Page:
“I graduated from Del Val and have a great sense of pride in the school.  I am running for the BOE to help provide current and future students of Del Val at least an equally positive experience as I had as a student and an athlete.  I have been a long time volunteer in the community and want to see every student succeed,” Mancini said.

If you agree with these ideas and wish to support this candidate, make sure to vote on Nov. 2.

Donate to The Delphi
Our Goal

Your donation will support the student journalists of Delaware Valley Regional High School. Your contribution will allow us to attend conventions, purchase equipment and cover our annual website hosting costs.

About the Contributors
Photo of Sara Matthews
Sara Matthews, Multimedia Editor

Sara is a junior at Del Val who enjoys participating in Key Club and cheerleading in her free time. This is her second year writing for The Delphi and...

Photo of Peyton Smith
Peyton Smith, The Delphi Staff

Peyton Smith is a junior at Del Val, and she is part of the school's softball team. This is her first year as part of The Delphi, and she is looking forward...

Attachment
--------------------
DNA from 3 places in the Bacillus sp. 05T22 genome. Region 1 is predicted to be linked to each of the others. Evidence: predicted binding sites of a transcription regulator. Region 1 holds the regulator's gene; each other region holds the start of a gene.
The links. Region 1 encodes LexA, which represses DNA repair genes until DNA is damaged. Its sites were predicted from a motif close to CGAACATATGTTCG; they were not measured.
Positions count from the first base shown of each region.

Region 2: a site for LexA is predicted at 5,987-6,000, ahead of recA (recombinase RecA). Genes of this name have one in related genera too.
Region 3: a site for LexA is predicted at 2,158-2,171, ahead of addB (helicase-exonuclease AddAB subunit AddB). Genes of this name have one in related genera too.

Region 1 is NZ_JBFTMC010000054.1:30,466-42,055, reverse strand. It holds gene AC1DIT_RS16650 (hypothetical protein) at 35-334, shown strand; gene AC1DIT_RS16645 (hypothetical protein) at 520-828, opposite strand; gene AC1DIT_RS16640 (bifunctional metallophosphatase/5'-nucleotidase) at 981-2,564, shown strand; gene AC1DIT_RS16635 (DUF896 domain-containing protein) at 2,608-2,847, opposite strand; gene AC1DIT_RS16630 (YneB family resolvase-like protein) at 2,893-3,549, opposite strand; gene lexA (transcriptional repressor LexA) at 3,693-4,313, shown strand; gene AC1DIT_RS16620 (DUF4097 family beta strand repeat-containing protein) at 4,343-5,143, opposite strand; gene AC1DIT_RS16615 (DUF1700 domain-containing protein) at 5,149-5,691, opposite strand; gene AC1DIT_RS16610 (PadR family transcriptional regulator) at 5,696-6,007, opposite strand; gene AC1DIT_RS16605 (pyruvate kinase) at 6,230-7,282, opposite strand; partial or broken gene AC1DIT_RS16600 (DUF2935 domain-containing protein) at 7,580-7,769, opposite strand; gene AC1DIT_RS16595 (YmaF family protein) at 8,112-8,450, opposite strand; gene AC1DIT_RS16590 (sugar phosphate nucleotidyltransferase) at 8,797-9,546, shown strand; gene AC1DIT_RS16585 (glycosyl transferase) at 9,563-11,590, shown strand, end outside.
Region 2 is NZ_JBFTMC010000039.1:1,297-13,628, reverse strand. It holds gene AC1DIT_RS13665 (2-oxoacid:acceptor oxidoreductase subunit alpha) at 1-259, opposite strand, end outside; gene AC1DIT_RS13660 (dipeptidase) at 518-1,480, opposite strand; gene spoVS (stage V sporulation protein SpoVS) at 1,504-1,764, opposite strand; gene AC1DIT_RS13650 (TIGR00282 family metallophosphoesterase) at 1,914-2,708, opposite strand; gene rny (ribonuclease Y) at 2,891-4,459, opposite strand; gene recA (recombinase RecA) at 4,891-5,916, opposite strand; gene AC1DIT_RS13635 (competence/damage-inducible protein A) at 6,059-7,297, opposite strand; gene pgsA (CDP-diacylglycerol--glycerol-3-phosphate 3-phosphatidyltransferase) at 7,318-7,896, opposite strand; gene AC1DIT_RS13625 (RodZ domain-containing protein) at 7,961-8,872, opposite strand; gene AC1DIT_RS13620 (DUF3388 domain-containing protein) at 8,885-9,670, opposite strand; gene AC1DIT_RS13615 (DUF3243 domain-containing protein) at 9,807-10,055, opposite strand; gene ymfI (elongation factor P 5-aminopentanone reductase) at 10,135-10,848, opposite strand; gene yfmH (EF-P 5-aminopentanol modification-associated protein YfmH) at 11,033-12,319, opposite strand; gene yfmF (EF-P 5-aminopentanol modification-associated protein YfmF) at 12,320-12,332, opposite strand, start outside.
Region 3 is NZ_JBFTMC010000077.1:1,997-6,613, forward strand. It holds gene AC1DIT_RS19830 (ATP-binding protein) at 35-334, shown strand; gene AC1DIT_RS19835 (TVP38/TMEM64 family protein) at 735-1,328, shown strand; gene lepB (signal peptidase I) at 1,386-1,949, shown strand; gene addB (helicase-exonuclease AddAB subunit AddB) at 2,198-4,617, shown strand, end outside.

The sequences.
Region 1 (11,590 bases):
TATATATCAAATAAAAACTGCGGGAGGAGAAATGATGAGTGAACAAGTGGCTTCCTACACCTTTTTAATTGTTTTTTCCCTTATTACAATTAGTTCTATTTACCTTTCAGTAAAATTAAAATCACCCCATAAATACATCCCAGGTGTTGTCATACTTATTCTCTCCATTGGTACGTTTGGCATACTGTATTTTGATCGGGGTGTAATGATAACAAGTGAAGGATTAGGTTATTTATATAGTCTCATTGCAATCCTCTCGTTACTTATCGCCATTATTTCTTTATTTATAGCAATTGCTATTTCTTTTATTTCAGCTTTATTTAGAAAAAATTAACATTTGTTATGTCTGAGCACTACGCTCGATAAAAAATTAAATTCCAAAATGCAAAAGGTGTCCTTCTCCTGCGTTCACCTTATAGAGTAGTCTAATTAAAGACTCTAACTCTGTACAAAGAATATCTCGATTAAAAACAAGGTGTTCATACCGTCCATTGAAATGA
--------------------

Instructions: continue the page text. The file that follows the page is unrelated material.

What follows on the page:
Photo of Amelia Mead
Amelia Mead, Editor

Amelia Mead is a senior at Del Val and this is her second year as a staff member of The Delphi. She enjoys working at Jimmy’s and watching soccer.

Photo of Joe Flynn
Joe Flynn, Sports Editor

Joe is a senior who is interested in sports. His favorite sport is baseball, and his second favorite sport is football. Joe joined The Delphi staff because...

Photo of Rebecca Matthews
Rebecca Matthews, Editor-in-Chief

Rebecca is a senior at Del Val. This is her third year writing for The Delphi, and this year she is an Editor-in-Chief. She cheers for World Cup Zenith,...

Photo of Molly Boetsch
Molly Boetsch, Editor-in-Chief

Molly Boetsch is a senior at Del Val, and she is very excited to be a part of the school’s newspaper this year. This is her third year taking a journalism...

Photo of Aiden Snyder
Aiden Snyder, The Delphi Editor

Aiden is a senior at Delaware Valley Regional High School, and this is his third year as part of the school's newspaper, The Delphi. He enjoys playing...

The Delphi • Copyright 2023 • FLEX WordPress Theme by SNOLog in

Donate to The Delphi
Our Goal

Comments (0)

All The Delphi Picks Reader Picks Sort: Newest

Your email address will not be published. Required fields are marked *